Categories: Faculty

Paul Dwyer
Somewhere between a firm’s advertising efforts and consumers actually making a purchase, influential people in social networks are sharing word-of-mouth news and information in a process that is notoriously difficult to measure.

But identifying opinion leaders and capturing the “buzz” surrounding products and services may have just gotten a lot easier. Marketers can track developing conversations in online communities that form around the goods that a company offers—from TV show fans to Harley Davidson lovers. Texas A&M University researcher Paul Dwyer, a doctoral student in marketing at Mays Business School, proposes a new theoretical model in this spring’s Journal of Interactive Marketing that lets firms identify how popular a particular word-of-mouth instance is and how influential the online users who originate such posts.

Dwyer begins his new metric approach with an adaptation of Google’s “PageRank” measure. Google judges each site we search for as important—listing it higher in our search results—based on the number of Web sites that it links to, and in return the number of Web pages that link back to it. In Dwyer’s model, the more users that comment on a post on an online message board, the more “value” the internet community assigns to the post.

Communities tend to rely on all-comers as potential experts in a social network characterized by knowledge exchange, in which users value posts based on information content. Those posters who frequently generate responses from other users are more highly valued, thus becoming the missing link of past marketing puzzles: the opinion leader.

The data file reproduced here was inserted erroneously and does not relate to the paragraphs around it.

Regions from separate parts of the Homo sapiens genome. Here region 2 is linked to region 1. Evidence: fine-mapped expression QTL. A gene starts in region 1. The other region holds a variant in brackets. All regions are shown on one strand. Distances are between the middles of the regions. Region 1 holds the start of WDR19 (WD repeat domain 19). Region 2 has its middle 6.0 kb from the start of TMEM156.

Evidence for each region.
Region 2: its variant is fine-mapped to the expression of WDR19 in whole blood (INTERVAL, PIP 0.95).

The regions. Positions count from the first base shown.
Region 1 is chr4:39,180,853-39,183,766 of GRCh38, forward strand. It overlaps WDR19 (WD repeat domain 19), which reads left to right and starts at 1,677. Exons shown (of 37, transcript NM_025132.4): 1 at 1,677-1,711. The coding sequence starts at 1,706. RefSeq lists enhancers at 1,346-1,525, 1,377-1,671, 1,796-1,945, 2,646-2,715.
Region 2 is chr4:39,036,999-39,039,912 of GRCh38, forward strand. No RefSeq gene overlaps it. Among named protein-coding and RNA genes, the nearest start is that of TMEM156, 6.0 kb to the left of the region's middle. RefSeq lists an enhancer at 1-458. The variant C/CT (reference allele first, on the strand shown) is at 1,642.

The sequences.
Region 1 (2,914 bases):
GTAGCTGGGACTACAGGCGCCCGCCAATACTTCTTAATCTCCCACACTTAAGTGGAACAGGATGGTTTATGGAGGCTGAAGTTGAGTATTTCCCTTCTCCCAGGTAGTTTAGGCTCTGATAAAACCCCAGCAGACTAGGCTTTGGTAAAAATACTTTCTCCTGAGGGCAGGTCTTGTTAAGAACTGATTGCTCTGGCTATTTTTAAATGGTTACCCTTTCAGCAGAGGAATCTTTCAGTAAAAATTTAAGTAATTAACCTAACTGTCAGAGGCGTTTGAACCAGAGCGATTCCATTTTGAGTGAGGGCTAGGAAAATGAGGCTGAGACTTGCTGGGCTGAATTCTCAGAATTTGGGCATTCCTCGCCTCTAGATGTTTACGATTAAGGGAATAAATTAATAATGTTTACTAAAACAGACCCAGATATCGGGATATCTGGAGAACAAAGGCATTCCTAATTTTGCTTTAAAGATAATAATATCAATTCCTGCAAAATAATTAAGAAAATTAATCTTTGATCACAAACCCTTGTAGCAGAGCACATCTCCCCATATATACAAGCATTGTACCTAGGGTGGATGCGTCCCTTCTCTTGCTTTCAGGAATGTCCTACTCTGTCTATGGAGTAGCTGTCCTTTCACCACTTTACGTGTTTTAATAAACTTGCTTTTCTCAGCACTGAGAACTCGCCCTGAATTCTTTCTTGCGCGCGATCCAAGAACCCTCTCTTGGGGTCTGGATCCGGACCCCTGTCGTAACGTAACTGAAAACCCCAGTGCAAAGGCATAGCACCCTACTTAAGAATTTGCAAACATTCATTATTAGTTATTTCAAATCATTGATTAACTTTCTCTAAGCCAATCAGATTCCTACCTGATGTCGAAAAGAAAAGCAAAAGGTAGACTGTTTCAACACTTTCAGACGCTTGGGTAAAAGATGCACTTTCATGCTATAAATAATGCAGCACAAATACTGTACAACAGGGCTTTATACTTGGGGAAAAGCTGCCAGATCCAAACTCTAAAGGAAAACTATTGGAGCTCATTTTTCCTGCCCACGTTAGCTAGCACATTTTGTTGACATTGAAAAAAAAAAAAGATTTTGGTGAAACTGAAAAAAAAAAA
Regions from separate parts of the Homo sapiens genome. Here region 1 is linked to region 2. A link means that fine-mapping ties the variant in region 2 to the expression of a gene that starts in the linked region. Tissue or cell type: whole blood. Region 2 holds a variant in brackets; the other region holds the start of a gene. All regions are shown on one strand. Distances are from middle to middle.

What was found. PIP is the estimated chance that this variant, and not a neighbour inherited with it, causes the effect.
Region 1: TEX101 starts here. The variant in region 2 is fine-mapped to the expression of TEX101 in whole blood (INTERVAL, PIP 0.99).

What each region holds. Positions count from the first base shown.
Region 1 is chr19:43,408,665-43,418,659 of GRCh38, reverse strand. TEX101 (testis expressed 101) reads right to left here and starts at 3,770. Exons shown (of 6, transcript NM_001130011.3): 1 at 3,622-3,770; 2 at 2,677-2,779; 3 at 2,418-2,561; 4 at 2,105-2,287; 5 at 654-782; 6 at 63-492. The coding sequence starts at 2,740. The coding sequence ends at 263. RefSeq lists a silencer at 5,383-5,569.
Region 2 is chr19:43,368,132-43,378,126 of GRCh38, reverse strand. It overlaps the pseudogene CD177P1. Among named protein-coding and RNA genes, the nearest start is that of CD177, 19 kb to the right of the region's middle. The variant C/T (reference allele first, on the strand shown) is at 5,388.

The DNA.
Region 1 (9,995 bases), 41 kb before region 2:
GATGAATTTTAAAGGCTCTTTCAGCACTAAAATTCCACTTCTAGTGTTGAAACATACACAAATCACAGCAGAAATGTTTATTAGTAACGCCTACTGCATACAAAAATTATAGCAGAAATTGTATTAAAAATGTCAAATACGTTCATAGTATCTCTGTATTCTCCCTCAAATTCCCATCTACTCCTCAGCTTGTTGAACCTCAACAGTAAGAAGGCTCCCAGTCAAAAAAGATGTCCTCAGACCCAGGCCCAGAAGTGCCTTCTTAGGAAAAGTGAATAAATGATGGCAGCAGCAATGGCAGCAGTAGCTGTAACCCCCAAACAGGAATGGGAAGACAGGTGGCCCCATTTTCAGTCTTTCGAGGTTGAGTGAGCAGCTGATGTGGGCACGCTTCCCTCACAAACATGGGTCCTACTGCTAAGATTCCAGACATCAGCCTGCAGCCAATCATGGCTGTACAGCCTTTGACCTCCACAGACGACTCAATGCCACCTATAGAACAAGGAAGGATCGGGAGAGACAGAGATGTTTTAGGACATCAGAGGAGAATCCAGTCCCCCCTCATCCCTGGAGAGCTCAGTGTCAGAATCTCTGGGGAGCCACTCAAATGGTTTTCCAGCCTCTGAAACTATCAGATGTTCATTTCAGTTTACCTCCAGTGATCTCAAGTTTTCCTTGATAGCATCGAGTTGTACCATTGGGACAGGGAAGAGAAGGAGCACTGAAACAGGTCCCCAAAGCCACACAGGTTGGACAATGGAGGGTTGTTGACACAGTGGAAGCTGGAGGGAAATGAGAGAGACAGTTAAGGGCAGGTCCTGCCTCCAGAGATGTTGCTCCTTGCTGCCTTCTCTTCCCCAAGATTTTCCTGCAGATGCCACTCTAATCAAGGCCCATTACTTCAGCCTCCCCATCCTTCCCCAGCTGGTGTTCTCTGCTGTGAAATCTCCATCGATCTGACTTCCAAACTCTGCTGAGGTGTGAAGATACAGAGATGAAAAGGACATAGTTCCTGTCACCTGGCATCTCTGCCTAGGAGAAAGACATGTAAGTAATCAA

“In the past, we’ve had a problem finding those instances of word-of-mouth that attract the most attention,” Dwyer said. “The internet makes it so we can do a better job of finding the most influential people in consumer communities. If we can find that, then we can pay more attention to the messages that draw a crowd.”

And if marketers know what ideas are generating the most attention, they can capture an idea just as it goes mainstream—adapting products and tactics to consumer needs as a result.

Dwyer’s Adapted PageRank metric may also point to a concept known as product involvement. That’s the elusive factor or combination of factors that maintains consumer engagement with and conversation about a product or brand, and holds their interest long enough to encourage repeat purchases. As product involvement grows, so does product knowledge and an interest in sharing information in online product fan communities, Dwyer theorizes. And as it wanes, likewise do the number of contributions and messages to online sites.

Within his model, Dwyer calculates that high-value content—the kind of messages that draw a crowd of responding comments—can explain 10 percent of social network growth.

Firms may consider taking steps to ensure they create or capitalize on just that community of consumers who want to share news and views about their products, such as hosting company blogs.

“We live in an evolutionary economy,” Dwyer explains. “Those who can recognize and adapt to ideas are the ones whose firms survive.”

— Staff Reports

Categories: Research Notes